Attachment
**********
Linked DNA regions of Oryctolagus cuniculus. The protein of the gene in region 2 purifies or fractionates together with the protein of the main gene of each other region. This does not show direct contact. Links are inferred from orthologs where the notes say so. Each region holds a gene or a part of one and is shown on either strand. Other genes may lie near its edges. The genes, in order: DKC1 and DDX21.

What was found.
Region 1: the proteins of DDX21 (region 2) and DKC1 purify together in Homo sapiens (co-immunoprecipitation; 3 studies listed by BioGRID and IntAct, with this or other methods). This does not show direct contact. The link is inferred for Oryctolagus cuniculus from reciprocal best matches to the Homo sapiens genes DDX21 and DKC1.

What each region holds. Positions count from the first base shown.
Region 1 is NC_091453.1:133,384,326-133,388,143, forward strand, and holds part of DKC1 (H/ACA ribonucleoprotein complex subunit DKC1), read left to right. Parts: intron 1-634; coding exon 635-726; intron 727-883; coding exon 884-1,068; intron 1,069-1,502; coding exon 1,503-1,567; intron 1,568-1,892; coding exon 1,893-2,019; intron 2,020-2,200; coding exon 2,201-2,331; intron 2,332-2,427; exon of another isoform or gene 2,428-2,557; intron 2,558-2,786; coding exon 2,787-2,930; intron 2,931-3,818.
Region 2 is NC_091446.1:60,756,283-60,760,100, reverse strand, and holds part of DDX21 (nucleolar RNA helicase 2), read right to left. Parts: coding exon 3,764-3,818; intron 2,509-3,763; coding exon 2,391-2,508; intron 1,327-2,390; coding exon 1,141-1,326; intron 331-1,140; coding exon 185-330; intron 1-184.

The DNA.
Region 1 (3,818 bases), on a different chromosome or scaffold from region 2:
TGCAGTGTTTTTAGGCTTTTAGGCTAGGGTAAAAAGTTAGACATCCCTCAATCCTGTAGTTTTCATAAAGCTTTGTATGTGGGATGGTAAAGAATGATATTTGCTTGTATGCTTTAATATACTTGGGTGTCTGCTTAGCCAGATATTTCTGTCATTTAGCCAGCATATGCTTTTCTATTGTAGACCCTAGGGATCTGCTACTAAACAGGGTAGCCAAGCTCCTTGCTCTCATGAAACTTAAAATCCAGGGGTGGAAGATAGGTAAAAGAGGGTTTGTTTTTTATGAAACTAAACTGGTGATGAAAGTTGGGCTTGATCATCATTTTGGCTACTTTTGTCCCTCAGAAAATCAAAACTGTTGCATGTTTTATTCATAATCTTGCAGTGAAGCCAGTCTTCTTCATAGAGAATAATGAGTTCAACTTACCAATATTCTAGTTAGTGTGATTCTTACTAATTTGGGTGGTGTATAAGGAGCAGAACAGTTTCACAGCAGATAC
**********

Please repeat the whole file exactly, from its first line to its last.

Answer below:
Linked DNA regions of Oryctolagus cuniculus. The protein of the gene in region 2 purifies or fractionates together with the protein of the main gene of each other region. This does not show direct contact. Links are inferred from orthologs where the notes say so. Each region holds a gene or a part of one and is shown on either strand. Other genes may lie near its edges. The genes, in order: DKC1 and DDX21.

What was found.
Region 1: the proteins of DDX21 (region 2) and DKC1 purify together in Homo sapiens (co-immunoprecipitation; 3 studies listed by BioGRID and IntAct, with this or other methods). This does not show direct contact. The link is inferred for Oryctolagus cuniculus from reciprocal best matches to the Homo sapiens genes DDX21 and DKC1.

What each region holds. Positions count from the first base shown.
Region 1 is NC_091453.1:133,384,326-133,388,143, forward strand, and holds part of DKC1 (H/ACA ribonucleoprotein complex subunit DKC1), read left to right. Parts: intron 1-634; coding exon 635-726; intron 727-883; coding exon 884-1,068; intron 1,069-1,502; coding exon 1,503-1,567; intron 1,568-1,892; coding exon 1,893-2,019; intron 2,020-2,200; coding exon 2,201-2,331; intron 2,332-2,427; exon of another isoform or gene 2,428-2,557; intron 2,558-2,786; coding exon 2,787-2,930; intron 2,931-3,818.
Region 2 is NC_091446.1:60,756,283-60,760,100, reverse strand, and holds part of DDX21 (nucleolar RNA helicase 2), read right to left. Parts: coding exon 3,764-3,818; intron 2,509-3,763; coding exon 2,391-2,508; intron 1,327-2,390; coding exon 1,141-1,326; intron 331-1,140; coding exon 185-330; intron 1-184.

The DNA.
Region 1 (3,818 bases), on a different chromosome or scaffold from region 2:
TGCAGTGTTTTTAGGCTTTTAGGCTAGGGTAAAAAGTTAGACATCCCTCAATCCTGTAGTTTTCATAAAGCTTTGTATGTGGGATGGTAAAGAATGATATTTGCTTGTATGCTTTAATATACTTGGGTGTCTGCTTAGCCAGATATTTCTGTCATTTAGCCAGCATATGCTTTTCTATTGTAGACCCTAGGGATCTGCTACTAAACAGGGTAGCCAAGCTCCTTGCTCTCATGAAACTTAAAATCCAGGGGTGGAAGATAGGTAAAAGAGGGTTTGTTTTTTATGAAACTAAACTGGTGATGAAAGTTGGGCTTGATCATCATTTTGGCTACTTTTGTCCCTCAGAAAATCAAAACTGTTGCATGTTTTATTCATAATCTTGCAGTGAAGCCAGTCTTCTTCATAGAGAATAATGAGTTCAACTTACCAATATTCTAGTTAGTGTGATTCTTACTAATTTGGGTGGTGTATAAGGAGCAGAACAGTTTCACAGCAGATAC